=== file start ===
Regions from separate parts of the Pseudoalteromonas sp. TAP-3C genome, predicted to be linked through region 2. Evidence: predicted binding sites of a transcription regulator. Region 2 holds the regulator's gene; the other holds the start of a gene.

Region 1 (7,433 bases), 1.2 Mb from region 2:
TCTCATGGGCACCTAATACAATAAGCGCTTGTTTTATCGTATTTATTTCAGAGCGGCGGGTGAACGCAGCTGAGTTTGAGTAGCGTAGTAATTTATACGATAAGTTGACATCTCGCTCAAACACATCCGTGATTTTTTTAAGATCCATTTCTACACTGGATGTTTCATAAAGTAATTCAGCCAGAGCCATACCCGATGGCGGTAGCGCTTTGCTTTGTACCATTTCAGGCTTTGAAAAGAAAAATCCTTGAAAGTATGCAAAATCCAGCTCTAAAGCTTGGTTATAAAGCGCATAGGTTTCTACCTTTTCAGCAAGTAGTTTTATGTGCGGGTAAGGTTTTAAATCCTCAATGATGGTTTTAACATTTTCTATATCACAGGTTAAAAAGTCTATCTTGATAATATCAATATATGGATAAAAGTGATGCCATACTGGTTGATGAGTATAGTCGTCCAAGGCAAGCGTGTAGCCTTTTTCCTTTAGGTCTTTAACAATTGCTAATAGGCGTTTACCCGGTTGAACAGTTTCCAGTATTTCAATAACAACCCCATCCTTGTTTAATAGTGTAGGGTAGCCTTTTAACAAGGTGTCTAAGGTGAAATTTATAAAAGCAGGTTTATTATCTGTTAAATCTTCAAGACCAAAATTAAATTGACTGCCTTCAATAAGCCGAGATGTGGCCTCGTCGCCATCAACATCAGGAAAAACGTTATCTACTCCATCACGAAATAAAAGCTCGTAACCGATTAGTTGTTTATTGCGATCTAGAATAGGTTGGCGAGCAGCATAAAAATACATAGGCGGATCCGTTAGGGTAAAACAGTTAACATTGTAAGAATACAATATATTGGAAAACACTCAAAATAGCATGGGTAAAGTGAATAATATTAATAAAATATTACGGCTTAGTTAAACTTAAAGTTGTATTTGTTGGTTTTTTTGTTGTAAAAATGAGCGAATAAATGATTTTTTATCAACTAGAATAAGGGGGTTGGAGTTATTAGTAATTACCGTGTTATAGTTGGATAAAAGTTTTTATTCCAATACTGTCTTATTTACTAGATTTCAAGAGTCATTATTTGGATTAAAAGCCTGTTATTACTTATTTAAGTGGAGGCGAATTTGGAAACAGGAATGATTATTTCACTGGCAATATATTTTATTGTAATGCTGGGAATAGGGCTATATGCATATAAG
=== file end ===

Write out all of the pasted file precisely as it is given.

Regions from separate parts of the Pseudoalteromonas sp. TAP-3C genome, predicted to be linked through region 2. Evidence: predicted binding sites of a transcription regulator. Region 2 holds the regulator's gene; the other holds the start of a gene.

Region 1 (7,433 bases), 1.2 Mb from region 2:
TCTCATGGGCACCTAATACAATAAGCGCTTGTTTTATCGTATTTATTTCAGAGCGGCGGGTGAACGCAGCTGAGTTTGAGTAGCGTAGTAATTTATACGATAAGTTGACATCTCGCTCAAACACATCCGTGATTTTTTTAAGATCCATTTCTACACTGGATGTTTCATAAAGTAATTCAGCCAGAGCCATACCCGATGGCGGTAGCGCTTTGCTTTGTACCATTTCAGGCTTTGAAAAGAAAAATCCTTGAAAGTATGCAAAATCCAGCTCTAAAGCTTGGTTATAAAGCGCATAGGTTTCTACCTTTTCAGCAAGTAGTTTTATGTGCGGGTAAGGTTTTAAATCCTCAATGATGGTTTTAACATTTTCTATATCACAGGTTAAAAAGTCTATCTTGATAATATCAATATATGGATAAAAGTGATGCCATACTGGTTGATGAGTATAGTCGTCCAAGGCAAGCGTGTAGCCTTTTTCCTTTAGGTCTTTAACAATTGCTAATAGGCGTTTACCCGGTTGAACAGTTTCCAGTATTTCAATAACAACCCCATCCTTGTTTAATAGTGTAGGGTAGCCTTTTAACAAGGTGTCTAAGGTGAAATTTATAAAAGCAGGTTTATTATCTGTTAAATCTTCAAGACCAAAATTAAATTGACTGCCTTCAATAAGCCGAGATGTGGCCTCGTCGCCATCAACATCAGGAAAAACGTTATCTACTCCATCACGAAATAAAAGCTCGTAACCGATTAGTTGTTTATTGCGATCTAGAATAGGTTGGCGAGCAGCATAAAAATACATAGGCGGATCCGTTAGGGTAAAACAGTTAACATTGTAAGAATACAATATATTGGAAAACACTCAAAATAGCATGGGTAAAGTGAATAATATTAATAAAATATTACGGCTTAGTTAAACTTAAAGTTGTATTTGTTGGTTTTTTTGTTGTAAAAATGAGCGAATAAATGATTTTTTATCAACTAGAATAAGGGGGTTGGAGTTATTAGTAATTACCGTGTTATAGTTGGATAAAAGTTTTTATTCCAATACTGTCTTATTTACTAGATTTCAAGAGTCATTATTTGGATTAAAAGCCTGTTATTACTTATTTAAGTGGAGGCGAATTTGGAAACAGGAATGATTATTTCACTGGCAATATATTTTATTGTAATGCTGGGAATAGGGCTATATGCATATAAG